Fucus Vesiculosus, brown seaweeds of shallow depths, are very common on the shores of the English Channel and the Atlantic where they form a part of the seaweeds or kelp brought by the tides after the sea has torn them from the rocks.
Described by PLINE, they used to be used against joint pains.
In the 18th century, before being forgotten, they were used to treat asthma and skin conditions.
It was not until 1811, and the discovery of iodine by COURTOIS, to see them reappear. At that time, they were essentially used for the extraction of iodine.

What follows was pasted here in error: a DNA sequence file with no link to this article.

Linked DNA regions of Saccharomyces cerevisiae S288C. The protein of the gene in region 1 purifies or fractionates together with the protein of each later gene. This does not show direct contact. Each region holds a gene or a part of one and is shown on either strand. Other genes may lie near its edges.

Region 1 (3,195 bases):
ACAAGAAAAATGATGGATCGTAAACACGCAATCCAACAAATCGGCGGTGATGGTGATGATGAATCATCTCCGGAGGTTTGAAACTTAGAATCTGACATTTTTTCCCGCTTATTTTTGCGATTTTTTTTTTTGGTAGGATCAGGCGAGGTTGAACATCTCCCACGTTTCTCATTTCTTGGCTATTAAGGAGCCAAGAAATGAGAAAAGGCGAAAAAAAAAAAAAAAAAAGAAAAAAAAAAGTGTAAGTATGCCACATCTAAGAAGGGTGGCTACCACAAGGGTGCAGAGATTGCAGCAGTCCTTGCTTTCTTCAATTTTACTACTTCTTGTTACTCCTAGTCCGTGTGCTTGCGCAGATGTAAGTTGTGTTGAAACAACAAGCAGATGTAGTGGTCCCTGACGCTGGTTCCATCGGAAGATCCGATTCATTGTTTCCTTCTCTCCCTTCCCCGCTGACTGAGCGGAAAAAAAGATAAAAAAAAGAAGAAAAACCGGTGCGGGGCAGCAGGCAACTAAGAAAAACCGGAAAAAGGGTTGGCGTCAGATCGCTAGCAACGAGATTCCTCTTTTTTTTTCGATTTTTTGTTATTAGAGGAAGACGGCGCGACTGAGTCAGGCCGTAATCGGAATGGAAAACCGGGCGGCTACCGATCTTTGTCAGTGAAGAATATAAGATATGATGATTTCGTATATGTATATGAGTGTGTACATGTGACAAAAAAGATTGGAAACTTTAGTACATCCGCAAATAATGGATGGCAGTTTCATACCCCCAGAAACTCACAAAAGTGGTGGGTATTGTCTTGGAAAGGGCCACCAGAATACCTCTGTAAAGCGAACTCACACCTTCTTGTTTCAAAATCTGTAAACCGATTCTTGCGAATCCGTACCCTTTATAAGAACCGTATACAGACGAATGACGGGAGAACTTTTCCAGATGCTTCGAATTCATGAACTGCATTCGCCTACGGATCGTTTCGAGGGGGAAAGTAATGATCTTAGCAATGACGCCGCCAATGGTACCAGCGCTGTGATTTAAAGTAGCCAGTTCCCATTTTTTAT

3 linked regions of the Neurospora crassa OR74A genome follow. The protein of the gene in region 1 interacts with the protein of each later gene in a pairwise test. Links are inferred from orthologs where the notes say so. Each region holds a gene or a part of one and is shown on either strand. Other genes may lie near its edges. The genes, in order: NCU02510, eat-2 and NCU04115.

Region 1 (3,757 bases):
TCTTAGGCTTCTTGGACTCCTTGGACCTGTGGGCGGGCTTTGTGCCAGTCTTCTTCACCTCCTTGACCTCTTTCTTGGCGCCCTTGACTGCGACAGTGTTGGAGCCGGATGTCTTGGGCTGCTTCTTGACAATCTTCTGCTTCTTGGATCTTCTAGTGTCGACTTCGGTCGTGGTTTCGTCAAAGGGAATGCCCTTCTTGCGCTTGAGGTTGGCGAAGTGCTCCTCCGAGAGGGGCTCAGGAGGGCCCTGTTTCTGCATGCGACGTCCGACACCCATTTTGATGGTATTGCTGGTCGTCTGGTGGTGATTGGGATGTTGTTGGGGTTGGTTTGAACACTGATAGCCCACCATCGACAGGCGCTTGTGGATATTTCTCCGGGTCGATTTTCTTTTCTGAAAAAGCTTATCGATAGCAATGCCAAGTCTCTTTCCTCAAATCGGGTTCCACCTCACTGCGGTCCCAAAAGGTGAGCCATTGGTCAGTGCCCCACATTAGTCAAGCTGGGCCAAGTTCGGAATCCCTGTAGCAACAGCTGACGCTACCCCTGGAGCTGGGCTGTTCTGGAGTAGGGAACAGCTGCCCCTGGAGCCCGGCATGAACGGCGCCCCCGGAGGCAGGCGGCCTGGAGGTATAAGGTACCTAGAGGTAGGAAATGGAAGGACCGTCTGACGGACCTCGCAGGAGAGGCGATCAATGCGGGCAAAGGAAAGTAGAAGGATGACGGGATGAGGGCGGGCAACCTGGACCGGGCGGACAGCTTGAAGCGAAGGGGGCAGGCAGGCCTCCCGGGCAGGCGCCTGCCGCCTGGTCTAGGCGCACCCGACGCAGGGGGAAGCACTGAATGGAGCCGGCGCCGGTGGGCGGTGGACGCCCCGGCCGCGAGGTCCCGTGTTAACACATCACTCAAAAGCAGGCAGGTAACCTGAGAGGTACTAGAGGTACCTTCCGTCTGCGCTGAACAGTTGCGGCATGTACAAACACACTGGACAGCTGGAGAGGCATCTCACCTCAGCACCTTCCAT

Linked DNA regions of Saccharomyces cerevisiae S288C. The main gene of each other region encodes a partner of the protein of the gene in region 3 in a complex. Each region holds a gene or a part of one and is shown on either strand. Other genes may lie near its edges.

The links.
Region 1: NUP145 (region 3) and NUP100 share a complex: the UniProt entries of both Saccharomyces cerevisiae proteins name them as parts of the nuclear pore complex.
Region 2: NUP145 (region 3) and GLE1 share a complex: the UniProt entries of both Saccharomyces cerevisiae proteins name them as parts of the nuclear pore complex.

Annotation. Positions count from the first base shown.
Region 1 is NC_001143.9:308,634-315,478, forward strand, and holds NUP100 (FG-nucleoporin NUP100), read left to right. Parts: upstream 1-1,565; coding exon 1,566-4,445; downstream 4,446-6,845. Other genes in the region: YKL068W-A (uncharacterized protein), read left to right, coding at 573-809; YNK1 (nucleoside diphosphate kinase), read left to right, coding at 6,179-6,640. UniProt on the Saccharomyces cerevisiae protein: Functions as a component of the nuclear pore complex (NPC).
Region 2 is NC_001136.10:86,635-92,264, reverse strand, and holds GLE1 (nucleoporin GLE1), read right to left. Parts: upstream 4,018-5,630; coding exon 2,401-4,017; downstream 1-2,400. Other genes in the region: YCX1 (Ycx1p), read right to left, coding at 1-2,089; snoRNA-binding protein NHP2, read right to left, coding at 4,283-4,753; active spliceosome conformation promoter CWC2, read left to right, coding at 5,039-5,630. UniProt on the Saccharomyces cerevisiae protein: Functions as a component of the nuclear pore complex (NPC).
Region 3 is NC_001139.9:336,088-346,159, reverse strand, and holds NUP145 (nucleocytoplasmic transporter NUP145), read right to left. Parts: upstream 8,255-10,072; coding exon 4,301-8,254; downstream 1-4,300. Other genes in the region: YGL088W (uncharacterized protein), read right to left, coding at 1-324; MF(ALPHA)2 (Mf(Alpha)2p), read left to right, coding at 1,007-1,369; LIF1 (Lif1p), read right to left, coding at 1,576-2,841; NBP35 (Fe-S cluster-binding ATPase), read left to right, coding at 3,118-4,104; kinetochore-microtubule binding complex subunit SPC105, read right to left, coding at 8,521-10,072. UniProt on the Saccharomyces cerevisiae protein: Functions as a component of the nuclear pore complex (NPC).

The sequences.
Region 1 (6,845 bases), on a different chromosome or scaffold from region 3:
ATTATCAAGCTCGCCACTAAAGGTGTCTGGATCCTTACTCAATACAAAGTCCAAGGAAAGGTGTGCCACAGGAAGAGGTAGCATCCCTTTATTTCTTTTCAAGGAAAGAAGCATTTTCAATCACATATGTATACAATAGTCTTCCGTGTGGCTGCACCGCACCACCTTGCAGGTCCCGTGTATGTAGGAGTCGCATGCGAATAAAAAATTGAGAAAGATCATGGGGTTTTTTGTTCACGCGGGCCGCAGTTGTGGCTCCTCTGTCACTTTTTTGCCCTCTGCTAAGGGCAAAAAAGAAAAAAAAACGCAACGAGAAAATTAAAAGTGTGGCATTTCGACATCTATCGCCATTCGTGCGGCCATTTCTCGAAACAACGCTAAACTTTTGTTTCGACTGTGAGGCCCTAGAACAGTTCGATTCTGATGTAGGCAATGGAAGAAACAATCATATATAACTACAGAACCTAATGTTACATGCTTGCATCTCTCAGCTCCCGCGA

In medicine, DUCHESNE-DU PORC will however give them the property of absorbing fat.
Fucus vesiculosus contains a lot of trace elements, amino acids and vitamins A and B.
Their main activity is traditionally outsourced to the presence of mineral and organic iodine. The aqueous extract against obesity is used as a depurative, laxative and stimulant. .
Latin name: Fucus vesiculosus.
Family: Phaeophyte Algae
Vernacular names: Goémon, marine lettuce, marine oak
Origin: Western Europe
Part used: Thalle
Activities: Traditionally used to aid weight loss
Alternation: Horsetail as remineralizing